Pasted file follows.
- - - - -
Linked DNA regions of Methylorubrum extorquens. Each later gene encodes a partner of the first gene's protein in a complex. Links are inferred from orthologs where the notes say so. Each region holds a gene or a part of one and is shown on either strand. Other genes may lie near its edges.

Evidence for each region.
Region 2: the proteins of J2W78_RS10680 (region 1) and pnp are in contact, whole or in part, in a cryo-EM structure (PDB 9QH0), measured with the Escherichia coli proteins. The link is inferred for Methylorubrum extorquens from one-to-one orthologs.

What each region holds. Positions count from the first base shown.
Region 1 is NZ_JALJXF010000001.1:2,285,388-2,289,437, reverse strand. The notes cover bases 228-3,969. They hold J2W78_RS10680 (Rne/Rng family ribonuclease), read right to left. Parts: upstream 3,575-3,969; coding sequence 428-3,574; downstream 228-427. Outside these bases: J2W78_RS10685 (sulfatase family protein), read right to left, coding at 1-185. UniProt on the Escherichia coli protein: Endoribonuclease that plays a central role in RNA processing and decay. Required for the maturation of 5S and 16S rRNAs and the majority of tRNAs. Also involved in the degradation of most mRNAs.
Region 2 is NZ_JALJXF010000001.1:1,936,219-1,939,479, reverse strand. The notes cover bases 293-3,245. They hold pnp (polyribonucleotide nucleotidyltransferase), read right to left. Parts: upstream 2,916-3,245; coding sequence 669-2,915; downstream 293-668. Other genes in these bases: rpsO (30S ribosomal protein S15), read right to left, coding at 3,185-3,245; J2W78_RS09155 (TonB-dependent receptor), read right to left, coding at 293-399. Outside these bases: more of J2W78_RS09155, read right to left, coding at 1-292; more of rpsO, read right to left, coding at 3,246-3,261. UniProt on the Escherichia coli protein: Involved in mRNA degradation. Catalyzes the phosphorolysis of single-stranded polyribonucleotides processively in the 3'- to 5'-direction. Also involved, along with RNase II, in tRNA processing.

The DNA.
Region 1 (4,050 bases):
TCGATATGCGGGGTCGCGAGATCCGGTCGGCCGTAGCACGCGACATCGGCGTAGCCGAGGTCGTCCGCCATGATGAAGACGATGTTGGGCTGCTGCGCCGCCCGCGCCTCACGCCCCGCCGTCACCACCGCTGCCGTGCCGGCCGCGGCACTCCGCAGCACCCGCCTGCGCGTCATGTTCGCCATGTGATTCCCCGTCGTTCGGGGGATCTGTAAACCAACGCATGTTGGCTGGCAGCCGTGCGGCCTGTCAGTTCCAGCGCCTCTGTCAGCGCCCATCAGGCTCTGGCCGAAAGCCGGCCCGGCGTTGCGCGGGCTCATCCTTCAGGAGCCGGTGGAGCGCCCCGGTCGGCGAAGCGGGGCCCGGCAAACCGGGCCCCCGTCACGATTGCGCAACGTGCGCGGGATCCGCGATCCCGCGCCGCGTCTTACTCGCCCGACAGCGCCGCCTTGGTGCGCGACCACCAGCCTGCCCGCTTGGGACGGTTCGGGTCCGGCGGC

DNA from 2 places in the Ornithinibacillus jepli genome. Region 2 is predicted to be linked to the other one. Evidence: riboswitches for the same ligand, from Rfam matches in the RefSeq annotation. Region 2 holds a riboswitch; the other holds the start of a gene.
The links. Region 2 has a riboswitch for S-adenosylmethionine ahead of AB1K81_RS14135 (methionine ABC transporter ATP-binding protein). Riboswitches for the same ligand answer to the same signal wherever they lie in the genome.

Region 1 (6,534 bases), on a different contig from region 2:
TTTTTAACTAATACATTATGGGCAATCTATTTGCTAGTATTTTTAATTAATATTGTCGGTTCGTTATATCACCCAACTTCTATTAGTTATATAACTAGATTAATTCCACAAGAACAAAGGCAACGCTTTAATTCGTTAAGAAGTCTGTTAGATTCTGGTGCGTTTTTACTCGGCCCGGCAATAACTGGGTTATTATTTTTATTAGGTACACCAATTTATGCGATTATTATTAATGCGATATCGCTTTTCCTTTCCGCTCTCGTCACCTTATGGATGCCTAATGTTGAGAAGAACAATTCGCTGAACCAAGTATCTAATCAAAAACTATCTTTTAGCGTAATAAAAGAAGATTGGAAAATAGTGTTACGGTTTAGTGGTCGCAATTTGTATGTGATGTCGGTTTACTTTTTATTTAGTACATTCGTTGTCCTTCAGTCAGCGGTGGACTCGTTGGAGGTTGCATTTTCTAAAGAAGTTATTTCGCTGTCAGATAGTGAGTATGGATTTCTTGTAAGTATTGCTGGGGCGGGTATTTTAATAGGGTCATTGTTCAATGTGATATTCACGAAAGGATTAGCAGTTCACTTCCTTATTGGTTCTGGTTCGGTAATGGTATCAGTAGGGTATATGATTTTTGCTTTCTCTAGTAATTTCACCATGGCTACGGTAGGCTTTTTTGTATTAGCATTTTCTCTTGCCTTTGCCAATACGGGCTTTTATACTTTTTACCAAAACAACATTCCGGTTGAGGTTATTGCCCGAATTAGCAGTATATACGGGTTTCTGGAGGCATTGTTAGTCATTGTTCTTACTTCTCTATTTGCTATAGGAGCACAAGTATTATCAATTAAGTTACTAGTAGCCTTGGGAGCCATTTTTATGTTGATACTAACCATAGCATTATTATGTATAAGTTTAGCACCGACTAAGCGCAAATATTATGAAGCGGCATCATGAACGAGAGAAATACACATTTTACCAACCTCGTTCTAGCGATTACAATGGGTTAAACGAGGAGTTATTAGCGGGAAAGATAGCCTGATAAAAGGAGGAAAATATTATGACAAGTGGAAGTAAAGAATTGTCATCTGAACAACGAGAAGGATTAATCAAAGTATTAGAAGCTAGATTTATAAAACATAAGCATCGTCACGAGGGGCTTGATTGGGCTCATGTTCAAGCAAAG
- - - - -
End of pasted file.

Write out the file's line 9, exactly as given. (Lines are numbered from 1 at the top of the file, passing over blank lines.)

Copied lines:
TCGATATGCGGGGTCGCGAGATCCGGTCGGCCGTAGCACGCGACATCGGCGTAGCCGAGGTCGTCCGCCATGATGAAGACGATGTTGGGCTGCTGCGCCGCCCGCGCCTCACGCCCCGCCGTCACCACCGCTGCCGTGCCGGCCGCGGCACTCCGCAGCACCCGCCTGCGCGTCATGTTCGCCATGTGATTCCCCGTCGTTCGGGGGATCTGTAAACCAACGCATGTTGGCTGGCAGCCGTGCGGCCTGTCAGTTCCAGCGCCTCTGTCAGCGCCCATCAGGCTCTGGCCGAAAGCCGGCCCGGCGTTGCGCGGGCTCATCCTTCAGGAGCCGGTGGAGCGCCCCGGTCGGCGAAGCGGGGCCCGGCAAACCGGGCCCCCGTCACGATTGCGCAACGTGCGCGGGATCCGCGATCCCGCGCCGCGTCTTACTCGCCCGACAGCGCCGCCTTGGTGCGCGACCACCAGCCTGCCCGCTTGGGACGGTTCGGGTCCGGCGGC